9 Mood-Boosting Foods to Add to Your Diet

9 Mood-Boosting Foods to Add to Your Diet

This piece was republished from Oxygen.

Many of us use food as a means of soothing ourselves when we’re feeling down, however this strategy might have unintended consequences: Poor eaters are 40% more likely to experience major depressive episodes than healthy eaters, citing a study published in the Journal of Affective Disorders. And vice versa, a negative outlook has been shown to enhance your inclination for snacking on unhealthy foods, according to research published in the Journal of Consumer Psychology. As a result, there is a growing body of research into the link between diet and mental health, with a particular focus on mood-enhancing nutrients.

According to Elizabeth Somer, MA, RD, author of Food & Mood (Holt Paperbacks, 1999) and Eat Your Way to Happiness, “how you feel has a lot to do with what you eat — or don’t eat” (Harlequin, 2009). Those with depression may find relief by switching to a healthier diet, according to a study published in the journal PLOS One. Somer claims that eating certain meals can alter one’s mood, energy level, and stress levels.

Mood-lifting, stress-busting, and outlook-energizing minerals and chemicals are found in these uplifting foods. Include at least one of these dishes in your weekly menu and your scowl will quickly go.

1. Fruits and Veggies

Eating a lot of fresh food may improve mental health, whether your favourite berries are blueberries or cabbage. Clinical Nutrition released a research of almost 9,000 adults showing that a daily intake of 470 grammes of fruit and vegetable resulted in a 10% reduction in stress. Similarly, studies conducted at England’s University of Leeds indicated that a diet rich in fruits and vegetables is associated with improved psychological health and overall happiness.

Somer notes that, “since it uses more oxygen than any other tissue in the body, the brain is subjected to a very high daily dose of free radicals,” which can cause harm to brain cells. Specifically, “antioxidants neutralise these toxic chemicals, which in turn improves brain function.”

Rx: Eat at least three cups of veggies and two cups of fruit every day to brighten your smile.

This article originally appeared on Oxygen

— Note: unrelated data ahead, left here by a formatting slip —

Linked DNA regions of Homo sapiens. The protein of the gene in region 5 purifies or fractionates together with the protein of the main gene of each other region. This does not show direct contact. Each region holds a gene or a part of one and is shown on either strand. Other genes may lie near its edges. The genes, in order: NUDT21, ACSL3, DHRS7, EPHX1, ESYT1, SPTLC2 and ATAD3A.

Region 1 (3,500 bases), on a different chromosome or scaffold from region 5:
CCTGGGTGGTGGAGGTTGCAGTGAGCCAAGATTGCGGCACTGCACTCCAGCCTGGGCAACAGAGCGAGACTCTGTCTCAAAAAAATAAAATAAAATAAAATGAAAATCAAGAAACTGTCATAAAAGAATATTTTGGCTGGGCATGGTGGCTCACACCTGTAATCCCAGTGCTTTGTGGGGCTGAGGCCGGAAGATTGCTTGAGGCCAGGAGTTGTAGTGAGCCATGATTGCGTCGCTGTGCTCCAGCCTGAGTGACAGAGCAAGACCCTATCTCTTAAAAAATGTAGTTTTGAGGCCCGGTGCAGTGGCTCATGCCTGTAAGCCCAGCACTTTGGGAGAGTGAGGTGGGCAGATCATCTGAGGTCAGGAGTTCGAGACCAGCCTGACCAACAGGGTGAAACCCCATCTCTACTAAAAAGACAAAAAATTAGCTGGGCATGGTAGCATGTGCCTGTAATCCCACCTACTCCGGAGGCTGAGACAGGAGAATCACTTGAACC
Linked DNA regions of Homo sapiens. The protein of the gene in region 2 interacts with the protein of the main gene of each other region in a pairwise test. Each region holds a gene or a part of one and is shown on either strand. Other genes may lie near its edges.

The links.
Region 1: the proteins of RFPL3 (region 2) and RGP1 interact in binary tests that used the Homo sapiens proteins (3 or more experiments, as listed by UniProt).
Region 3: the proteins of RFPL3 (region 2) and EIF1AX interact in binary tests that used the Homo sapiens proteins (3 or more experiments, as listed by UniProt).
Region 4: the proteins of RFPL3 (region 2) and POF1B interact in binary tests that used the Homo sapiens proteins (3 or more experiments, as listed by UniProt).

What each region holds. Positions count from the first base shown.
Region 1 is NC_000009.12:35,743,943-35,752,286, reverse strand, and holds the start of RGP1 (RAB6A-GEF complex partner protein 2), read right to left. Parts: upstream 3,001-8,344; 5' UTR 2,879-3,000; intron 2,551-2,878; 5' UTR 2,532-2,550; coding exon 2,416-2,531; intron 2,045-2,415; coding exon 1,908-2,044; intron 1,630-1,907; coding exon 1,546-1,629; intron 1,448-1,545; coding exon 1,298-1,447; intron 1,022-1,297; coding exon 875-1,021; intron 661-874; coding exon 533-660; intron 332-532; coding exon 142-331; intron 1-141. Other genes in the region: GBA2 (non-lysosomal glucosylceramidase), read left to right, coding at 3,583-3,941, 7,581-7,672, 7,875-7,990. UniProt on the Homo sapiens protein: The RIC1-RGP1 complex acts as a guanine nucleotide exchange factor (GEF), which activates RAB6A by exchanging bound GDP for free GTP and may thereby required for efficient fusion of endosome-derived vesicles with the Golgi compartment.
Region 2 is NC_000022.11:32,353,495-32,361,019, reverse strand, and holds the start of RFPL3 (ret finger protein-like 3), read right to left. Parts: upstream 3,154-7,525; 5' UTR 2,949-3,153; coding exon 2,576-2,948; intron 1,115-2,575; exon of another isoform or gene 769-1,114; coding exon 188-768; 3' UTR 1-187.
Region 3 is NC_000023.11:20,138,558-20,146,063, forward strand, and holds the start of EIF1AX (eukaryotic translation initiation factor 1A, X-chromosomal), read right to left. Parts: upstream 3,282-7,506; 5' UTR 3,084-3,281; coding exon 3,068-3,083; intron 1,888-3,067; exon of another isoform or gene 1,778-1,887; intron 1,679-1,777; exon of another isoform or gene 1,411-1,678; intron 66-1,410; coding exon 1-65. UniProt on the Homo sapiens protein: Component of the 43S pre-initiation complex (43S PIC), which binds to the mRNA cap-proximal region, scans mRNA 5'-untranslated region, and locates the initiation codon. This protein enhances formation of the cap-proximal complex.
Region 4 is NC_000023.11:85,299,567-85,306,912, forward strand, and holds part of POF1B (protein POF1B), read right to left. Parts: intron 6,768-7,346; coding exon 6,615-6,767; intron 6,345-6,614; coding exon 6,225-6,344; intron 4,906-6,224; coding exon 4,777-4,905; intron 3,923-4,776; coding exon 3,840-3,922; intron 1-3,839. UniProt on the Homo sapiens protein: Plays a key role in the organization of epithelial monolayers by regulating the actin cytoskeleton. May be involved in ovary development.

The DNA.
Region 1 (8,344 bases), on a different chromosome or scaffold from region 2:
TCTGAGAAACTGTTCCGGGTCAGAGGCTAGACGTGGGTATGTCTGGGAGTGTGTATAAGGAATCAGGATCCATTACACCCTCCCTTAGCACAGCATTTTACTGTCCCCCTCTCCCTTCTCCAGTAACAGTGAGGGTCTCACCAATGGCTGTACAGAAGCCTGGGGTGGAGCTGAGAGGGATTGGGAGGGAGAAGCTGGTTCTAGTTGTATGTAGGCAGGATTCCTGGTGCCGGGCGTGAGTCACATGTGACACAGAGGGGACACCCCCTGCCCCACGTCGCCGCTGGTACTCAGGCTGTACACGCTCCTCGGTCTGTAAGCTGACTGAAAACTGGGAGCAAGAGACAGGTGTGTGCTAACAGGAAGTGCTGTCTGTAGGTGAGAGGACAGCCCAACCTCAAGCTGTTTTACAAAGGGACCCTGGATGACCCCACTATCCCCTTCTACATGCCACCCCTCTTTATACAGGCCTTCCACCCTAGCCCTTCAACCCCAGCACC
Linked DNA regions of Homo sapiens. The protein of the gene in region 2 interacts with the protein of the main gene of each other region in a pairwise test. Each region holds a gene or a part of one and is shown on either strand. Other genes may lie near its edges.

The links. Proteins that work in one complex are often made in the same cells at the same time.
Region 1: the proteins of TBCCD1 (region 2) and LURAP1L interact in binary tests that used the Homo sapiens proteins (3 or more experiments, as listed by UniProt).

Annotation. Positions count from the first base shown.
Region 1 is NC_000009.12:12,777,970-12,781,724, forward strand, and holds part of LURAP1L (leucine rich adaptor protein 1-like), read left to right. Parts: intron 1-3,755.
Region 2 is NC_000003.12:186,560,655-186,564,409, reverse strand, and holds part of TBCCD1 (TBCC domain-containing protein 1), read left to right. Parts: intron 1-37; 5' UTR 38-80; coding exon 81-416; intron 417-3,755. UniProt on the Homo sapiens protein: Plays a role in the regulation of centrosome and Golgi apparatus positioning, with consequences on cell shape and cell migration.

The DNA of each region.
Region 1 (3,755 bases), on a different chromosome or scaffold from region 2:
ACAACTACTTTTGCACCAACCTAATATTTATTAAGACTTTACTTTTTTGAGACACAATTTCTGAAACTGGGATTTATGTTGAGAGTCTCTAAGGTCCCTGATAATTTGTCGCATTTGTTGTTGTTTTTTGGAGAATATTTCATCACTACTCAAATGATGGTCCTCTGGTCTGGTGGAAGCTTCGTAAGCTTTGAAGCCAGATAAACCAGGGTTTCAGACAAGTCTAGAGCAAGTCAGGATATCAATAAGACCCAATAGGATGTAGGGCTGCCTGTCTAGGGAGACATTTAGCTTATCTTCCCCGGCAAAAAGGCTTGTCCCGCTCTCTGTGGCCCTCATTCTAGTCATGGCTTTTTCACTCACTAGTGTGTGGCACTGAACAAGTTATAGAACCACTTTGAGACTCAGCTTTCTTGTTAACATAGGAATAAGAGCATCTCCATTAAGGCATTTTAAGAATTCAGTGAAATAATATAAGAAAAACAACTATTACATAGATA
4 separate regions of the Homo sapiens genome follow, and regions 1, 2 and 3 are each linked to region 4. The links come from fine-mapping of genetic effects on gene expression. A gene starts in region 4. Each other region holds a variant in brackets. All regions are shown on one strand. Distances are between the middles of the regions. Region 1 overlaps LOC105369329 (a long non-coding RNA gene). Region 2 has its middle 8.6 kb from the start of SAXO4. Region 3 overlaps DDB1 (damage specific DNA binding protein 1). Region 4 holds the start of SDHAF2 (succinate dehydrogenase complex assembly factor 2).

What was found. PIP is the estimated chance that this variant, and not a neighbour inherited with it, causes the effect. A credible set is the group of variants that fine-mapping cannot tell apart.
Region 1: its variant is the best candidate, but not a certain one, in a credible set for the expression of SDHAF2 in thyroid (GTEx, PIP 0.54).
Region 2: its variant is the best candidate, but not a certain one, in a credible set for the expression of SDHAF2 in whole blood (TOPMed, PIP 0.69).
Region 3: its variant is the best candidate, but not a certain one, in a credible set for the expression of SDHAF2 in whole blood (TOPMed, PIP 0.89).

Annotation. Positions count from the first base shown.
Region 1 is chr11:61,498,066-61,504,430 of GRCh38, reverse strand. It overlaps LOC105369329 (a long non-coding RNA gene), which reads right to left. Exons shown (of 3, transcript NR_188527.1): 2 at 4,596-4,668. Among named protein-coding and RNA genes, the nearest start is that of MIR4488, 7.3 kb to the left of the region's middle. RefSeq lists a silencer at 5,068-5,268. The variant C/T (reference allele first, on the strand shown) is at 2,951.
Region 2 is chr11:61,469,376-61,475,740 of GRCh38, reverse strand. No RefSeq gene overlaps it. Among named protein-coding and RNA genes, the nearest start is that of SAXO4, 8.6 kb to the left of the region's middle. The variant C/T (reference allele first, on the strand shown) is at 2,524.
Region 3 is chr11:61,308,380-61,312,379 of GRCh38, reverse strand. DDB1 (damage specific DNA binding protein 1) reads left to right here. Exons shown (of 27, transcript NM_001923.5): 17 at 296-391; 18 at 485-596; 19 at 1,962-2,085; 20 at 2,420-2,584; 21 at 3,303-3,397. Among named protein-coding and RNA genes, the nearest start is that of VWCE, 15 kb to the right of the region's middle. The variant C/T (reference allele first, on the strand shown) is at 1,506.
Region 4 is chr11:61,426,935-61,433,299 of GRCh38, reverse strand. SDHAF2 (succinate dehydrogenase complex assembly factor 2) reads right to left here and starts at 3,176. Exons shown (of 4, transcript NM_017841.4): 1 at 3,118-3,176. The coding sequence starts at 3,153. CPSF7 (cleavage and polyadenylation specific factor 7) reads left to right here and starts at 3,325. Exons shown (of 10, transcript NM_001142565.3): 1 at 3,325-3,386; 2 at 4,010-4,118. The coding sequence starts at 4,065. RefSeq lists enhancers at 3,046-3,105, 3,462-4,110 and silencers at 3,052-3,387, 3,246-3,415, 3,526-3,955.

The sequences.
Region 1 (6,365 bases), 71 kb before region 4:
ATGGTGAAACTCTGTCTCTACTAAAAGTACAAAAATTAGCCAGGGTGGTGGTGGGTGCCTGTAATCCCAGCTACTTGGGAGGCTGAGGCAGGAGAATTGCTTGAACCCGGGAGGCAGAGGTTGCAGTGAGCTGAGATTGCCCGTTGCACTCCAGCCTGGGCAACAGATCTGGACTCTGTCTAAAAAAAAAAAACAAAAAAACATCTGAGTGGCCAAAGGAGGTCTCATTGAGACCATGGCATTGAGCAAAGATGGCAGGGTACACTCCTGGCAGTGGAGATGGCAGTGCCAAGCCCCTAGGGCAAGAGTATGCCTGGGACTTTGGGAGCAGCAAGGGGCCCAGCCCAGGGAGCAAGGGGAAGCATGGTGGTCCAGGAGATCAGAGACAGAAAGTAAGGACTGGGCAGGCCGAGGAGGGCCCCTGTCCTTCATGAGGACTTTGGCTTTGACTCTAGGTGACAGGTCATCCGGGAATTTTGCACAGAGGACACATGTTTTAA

A lot of us turn to food as a way to fill an emotional void, but in an inverse reaction, the very food you’re hoping will give you comfort could actually be making things worse: According to the Journal of Affective Disorders, those who eat a poor diet are 40 percent more likely to have major depressive episodes as compared to those who eat healthier. And, vice versa, a study published in the Journal of Consumer Psychology found that being in a negative frame of mind increases your propensity for eating unhealthy foods. The burgeoning field of nutritional psychiatry (yes, it’s a thing) is dedicated to investigating this relationship, including foods with mood boosting potential.

“How you feel has a lot to do with what you eat — or don’t eat,” says Elizabeth Somer, MA, RD, author of Food & Mood (Holt Paperbacks, 1999) and Eat Your Way to Happiness (Harlequin, 2009). In a recent study published in the journal PLOS One, subjects suffering from depression found that eating healthier foods led to a reduction in or elimination of their symptoms. “Certain foods can tweak brain chemistry and help you stay happy, energized and calm,” Somer says.

These feel-good foods contain nutrients and compounds that naturally boost your sagging mood, zap stress and energize your outlook. Add one or more of them to your weekly meal plan and turn that frown upside down.

1. Fruits and Veggies

No matter whether you prefer blueberries to blackberries or kale to cauliflower, eating lots of fresh produce may boost your mental health: A study of nearly 9,000 adults published in Clinical Nutrition revealed that eating 470 grams of fruits and vegetables daily meant a 10 percent reduction in stress. Similarly, research done at the University of Leeds in England found that those who eat more produce reported a higher level of mental well-being and life satisfaction, likely because of the higher intake of antioxidants.

“The brain consumes more oxygen than any other body tissue, which exposes it to a huge daily dose of free radicals that can attack and damage cells,” Somer says. “Antioxidants deactivate these harmful compounds and in turn improve brain function.”

Rx: Green up your grin by eating 3 cups of vegetables and 2 cups of fruit daily.

Get your fix

  • Smoothies made with blended spinach.
  • Pears, sliced, make a lovely addition to salads.
  • Grate carrots and add them to your cereal.

2. Kefir

Reach for the bad stuff if you want to feel good about yourself. Nutritional Neuroscience released research showing that people who ate more fermented foods (including kefir, miso, and sauerkraut) had lower levels of anxiety and sadness. The bacteria aid in the conversion of tryptophan to serotonin, a critical hormone in mood regulation, and are thought to work with the brain to induce the release of feel-good neurochemicals.

Rx: Daily use of a cup of kefir (or other fermented food) is proven to be effective in eradicating negative emotions.

Get your fix

  • Consume as a smoothie foundation. (Much more liquid than yoghurt.)
  • Mix into batter for things like pancakes or muffins.
  • Blend into a smooth dressing for a salad.

3. Chia Seeds

Recent research has found that premenopausal women who ingest more fibre are less likely to experience feelings of depression and fatigue.

Fibre’s role in regulating the body’s glucose and insulin levels has been linked to improved mental and physical well-being. Chia seeds are an excellent source of energy because they include 10 grammes of fibre per 2 teaspoons. Somer says that eating foods high in fibre and antioxidants can protect brain tissue from injury.

Rx: A daily serving of 1–2 tablespoons is all it takes to plant the seeds of joy.

Get your fix

  • Scatter on top of bowls of cereal and smoothies.
  • To make a crispy coating for meat or fish.